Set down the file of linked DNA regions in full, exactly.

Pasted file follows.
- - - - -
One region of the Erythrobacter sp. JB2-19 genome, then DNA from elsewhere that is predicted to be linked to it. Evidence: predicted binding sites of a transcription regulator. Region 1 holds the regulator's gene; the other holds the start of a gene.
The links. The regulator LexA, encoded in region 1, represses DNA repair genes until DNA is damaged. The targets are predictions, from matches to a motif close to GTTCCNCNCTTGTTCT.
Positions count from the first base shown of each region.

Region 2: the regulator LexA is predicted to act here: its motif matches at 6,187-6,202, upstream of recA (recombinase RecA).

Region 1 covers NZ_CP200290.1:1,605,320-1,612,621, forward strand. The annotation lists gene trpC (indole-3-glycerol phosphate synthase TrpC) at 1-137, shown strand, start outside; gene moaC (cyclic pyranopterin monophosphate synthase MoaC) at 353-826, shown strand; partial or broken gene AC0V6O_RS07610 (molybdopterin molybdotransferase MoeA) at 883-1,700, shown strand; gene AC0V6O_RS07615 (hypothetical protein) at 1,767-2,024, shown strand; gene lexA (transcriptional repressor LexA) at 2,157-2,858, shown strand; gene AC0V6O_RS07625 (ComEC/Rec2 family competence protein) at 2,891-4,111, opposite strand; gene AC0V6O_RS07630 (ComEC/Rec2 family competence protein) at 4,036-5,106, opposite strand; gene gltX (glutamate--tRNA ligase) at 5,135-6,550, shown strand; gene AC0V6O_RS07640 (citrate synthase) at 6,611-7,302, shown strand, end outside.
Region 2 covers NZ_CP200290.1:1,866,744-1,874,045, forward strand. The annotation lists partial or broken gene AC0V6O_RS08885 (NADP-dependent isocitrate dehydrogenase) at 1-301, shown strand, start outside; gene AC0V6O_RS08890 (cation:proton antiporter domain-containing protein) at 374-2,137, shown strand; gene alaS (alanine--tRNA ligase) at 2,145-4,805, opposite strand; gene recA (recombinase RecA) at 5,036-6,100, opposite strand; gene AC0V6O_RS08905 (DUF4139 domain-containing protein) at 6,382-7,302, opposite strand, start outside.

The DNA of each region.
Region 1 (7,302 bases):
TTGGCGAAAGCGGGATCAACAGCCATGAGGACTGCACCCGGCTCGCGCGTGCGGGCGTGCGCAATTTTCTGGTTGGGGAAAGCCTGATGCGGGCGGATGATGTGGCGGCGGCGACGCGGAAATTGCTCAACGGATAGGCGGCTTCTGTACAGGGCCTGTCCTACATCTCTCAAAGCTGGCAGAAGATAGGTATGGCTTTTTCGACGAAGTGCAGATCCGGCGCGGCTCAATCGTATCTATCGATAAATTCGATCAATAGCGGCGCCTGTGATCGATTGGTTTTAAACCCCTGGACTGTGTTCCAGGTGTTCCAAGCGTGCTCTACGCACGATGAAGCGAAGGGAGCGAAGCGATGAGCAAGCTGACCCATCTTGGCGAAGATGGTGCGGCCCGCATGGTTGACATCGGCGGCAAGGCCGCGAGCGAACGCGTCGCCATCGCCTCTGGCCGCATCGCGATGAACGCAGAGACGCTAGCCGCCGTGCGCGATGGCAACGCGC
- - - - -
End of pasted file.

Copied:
One region of the Erythrobacter sp. JB2-19 genome, then DNA from elsewhere that is predicted to be linked to it. Evidence: predicted binding sites of a transcription regulator. Region 1 holds the regulator's gene; the other holds the start of a gene.
The links. The regulator LexA, encoded in region 1, represses DNA repair genes until DNA is damaged. The targets are predictions, from matches to a motif close to GTTCCNCNCTTGTTCT.
Positions count from the first base shown of each region.

Region 2: the regulator LexA is predicted to act here: its motif matches at 6,187-6,202, upstream of recA (recombinase RecA).

Region 1 covers NZ_CP200290.1:1,605,320-1,612,621, forward strand. The annotation lists gene trpC (indole-3-glycerol phosphate synthase TrpC) at 1-137, shown strand, start outside; gene moaC (cyclic pyranopterin monophosphate synthase MoaC) at 353-826, shown strand; partial or broken gene AC0V6O_RS07610 (molybdopterin molybdotransferase MoeA) at 883-1,700, shown strand; gene AC0V6O_RS07615 (hypothetical protein) at 1,767-2,024, shown strand; gene lexA (transcriptional repressor LexA) at 2,157-2,858, shown strand; gene AC0V6O_RS07625 (ComEC/Rec2 family competence protein) at 2,891-4,111, opposite strand; gene AC0V6O_RS07630 (ComEC/Rec2 family competence protein) at 4,036-5,106, opposite strand; gene gltX (glutamate--tRNA ligase) at 5,135-6,550, shown strand; gene AC0V6O_RS07640 (citrate synthase) at 6,611-7,302, shown strand, end outside.
Region 2 covers NZ_CP200290.1:1,866,744-1,874,045, forward strand. The annotation lists partial or broken gene AC0V6O_RS08885 (NADP-dependent isocitrate dehydrogenase) at 1-301, shown strand, start outside; gene AC0V6O_RS08890 (cation:proton antiporter domain-containing protein) at 374-2,137, shown strand; gene alaS (alanine--tRNA ligase) at 2,145-4,805, opposite strand; gene recA (recombinase RecA) at 5,036-6,100, opposite strand; gene AC0V6O_RS08905 (DUF4139 domain-containing protein) at 6,382-7,302, opposite strand, start outside.

The DNA of each region.
Region 1 (7,302 bases):
TTGGCGAAAGCGGGATCAACAGCCATGAGGACTGCACCCGGCTCGCGCGTGCGGGCGTGCGCAATTTTCTGGTTGGGGAAAGCCTGATGCGGGCGGATGATGTGGCGGCGGCGACGCGGAAATTGCTCAACGGATAGGCGGCTTCTGTACAGGGCCTGTCCTACATCTCTCAAAGCTGGCAGAAGATAGGTATGGCTTTTTCGACGAAGTGCAGATCCGGCGCGGCTCAATCGTATCTATCGATAAATTCGATCAATAGCGGCGCCTGTGATCGATTGGTTTTAAACCCCTGGACTGTGTTCCAGGTGTTCCAAGCGTGCTCTACGCACGATGAAGCGAAGGGAGCGAAGCGATGAGCAAGCTGACCCATCTTGGCGAAGATGGTGCGGCCCGCATGGTTGACATCGGCGGCAAGGCCGCGAGCGAACGCGTCGCCATCGCCTCTGGCCGCATCGCGATGAACGCAGAGACGCTAGCCGCCGTGCGCGATGGCAACGCGC